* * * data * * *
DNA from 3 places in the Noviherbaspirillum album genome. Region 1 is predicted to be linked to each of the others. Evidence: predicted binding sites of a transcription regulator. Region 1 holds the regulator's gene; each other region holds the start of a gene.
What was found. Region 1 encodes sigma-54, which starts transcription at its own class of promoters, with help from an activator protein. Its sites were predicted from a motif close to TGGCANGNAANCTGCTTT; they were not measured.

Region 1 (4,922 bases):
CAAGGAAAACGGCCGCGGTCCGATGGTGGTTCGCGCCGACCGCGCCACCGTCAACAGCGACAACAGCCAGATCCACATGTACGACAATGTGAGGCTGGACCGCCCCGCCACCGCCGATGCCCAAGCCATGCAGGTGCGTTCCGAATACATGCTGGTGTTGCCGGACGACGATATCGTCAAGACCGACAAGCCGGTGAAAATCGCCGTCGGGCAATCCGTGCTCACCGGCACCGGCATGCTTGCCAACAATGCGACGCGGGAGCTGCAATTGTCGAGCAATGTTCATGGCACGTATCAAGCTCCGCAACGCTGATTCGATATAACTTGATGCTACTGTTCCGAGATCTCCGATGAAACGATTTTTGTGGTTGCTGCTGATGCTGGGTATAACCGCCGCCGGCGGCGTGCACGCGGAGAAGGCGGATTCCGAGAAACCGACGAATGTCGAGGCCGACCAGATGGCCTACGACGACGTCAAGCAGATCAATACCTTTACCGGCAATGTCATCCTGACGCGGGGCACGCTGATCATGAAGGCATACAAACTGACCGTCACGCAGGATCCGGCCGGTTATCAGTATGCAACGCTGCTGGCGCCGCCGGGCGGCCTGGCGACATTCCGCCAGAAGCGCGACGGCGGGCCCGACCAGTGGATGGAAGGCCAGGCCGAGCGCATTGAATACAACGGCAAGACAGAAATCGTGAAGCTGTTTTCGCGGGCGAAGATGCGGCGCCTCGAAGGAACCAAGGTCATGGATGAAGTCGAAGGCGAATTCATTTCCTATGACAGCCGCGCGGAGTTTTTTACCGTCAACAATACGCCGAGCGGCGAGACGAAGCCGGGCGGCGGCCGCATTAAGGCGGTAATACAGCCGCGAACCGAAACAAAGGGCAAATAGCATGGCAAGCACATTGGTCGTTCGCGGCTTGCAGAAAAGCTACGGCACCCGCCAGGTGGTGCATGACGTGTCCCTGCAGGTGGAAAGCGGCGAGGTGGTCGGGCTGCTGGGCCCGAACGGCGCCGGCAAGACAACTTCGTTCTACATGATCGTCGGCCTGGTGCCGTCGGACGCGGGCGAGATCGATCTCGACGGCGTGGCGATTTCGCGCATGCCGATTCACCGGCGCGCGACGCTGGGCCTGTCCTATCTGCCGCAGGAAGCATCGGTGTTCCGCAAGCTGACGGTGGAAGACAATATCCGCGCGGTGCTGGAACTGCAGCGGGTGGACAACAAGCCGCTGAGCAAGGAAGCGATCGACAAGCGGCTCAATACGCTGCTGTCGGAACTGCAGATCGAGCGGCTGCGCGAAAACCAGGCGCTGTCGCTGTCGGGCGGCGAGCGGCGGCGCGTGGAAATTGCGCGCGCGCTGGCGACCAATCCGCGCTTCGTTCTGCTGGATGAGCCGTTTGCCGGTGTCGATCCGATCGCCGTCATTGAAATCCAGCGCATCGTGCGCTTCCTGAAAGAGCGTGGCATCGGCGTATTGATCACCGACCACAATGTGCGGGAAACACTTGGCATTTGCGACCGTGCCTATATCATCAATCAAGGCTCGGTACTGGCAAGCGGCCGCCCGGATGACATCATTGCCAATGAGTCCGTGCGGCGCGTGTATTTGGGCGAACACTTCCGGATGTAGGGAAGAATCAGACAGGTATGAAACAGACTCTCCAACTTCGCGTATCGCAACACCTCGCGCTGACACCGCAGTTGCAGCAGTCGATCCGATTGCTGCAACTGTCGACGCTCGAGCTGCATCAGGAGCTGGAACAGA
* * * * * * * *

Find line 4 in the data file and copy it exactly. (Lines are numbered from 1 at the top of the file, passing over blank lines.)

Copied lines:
CAAGGAAAACGGCCGCGGTCCGATGGTGGTTCGCGCCGACCGCGCCACCGTCAACAGCGACAACAGCCAGATCCACATGTACGACAATGTGAGGCTGGACCGCCCCGCCACCGCCGATGCCCAAGCCATGCAGGTGCGTTCCGAATACATGCTGGTGTTGCCGGACGACGATATCGTCAAGACCGACAAGCCGGTGAAAATCGCCGTCGGGCAATCCGTGCTCACCGGCACCGGCATGCTTGCCAACAATGCGACGCGGGAGCTGCAATTGTCGAGCAATGTTCATGGCACGTATCAAGCTCCGCAACGCTGATTCGATATAACTTGATGCTACTGTTCCGAGATCTCCGATGAAACGATTTTTGTGGTTGCTGCTGATGCTGGGTATAACCGCCGCCGGCGGCGTGCACGCGGAGAAGGCGGATTCCGAGAAACCGACGAATGTCGAGGCCGACCAGATGGCCTACGACGACGTCAAGCAGATCAATACCTTTACCGGCAATGTCATCCTGACGCGGGGCACGCTGATCATGAAGGCATACAAACTGACCGTCACGCAGGATCCGGCCGGTTATCAGTATGCAACGCTGCTGGCGCCGCCGGGCGGCCTGGCGACATTCCGCCAGAAGCGCGACGGCGGGCCCGACCAGTGGATGGAAGGCCAGGCCGAGCGCATTGAATACAACGGCAAGACAGAAATCGTGAAGCTGTTTTCGCGGGCGAAGATGCGGCGCCTCGAAGGAACCAAGGTCATGGATGAAGTCGAAGGCGAATTCATTTCCTATGACAGCCGCGCGGAGTTTTTTACCGTCAACAATACGCCGAGCGGCGAGACGAAGCCGGGCGGCGGCCGCATTAAGGCGGTAATACAGCCGCGAACCGAAACAAAGGGCAAATAGCATGGCAAGCACATTGGTCGTTCGCGGCTTGCAGAAAAGCTACGGCACCCGCCAGGTGGTGCATGACGTGTCCCTGCAGGTGGAAAGCGGCGAGGTGGTCGGGCTGCTGGGCCCGAACGGCGCCGGCAAGACAACTTCGTTCTACATGATCGTCGGCCTGGTGCCGTCGGACGCGGGCGAGATCGATCTCGACGGCGTGGCGATTTCGCGCATGCCGATTCACCGGCGCGCGACGCTGGGCCTGTCCTATCTGCCGCAGGAAGCATCGGTGTTCCGCAAGCTGACGGTGGAAGACAATATCCGCGCGGTGCTGGAACTGCAGCGGGTGGACAACAAGCCGCTGAGCAAGGAAGCGATCGACAAGCGGCTCAATACGCTGCTGTCGGAACTGCAGATCGAGCGGCTGCGCGAAAACCAGGCGCTGTCGCTGTCGGGCGGCGAGCGGCGGCGCGTGGAAATTGCGCGCGCGCTGGCGACCAATCCGCGCTTCGTTCTGCTGGATGAGCCGTTTGCCGGTGTCGATCCGATCGCCGTCATTGAAATCCAGCGCATCGTGCGCTTCCTGAAAGAGCGTGGCATCGGCGTATTGATCACCGACCACAATGTGCGGGAAACACTTGGCATTTGCGACCGTGCCTATATCATCAATCAAGGCTCGGTACTGGCAAGCGGCCGCCCGGATGACATCATTGCCAATGAGTCCGTGCGGCGCGTGTATTTGGGCGAACACTTCCGGATGTAGGGAAGAATCAGACAGGTATGAAACAGACTCTCCAACTTCGCGTATCGCAACACCTCGCGCTGACACCGCAGTTGCAGCAGTCGATCCGATTGCTGCAACTGTCGACGCTCGAGCTGCATCAGGAGCTGGAACAGA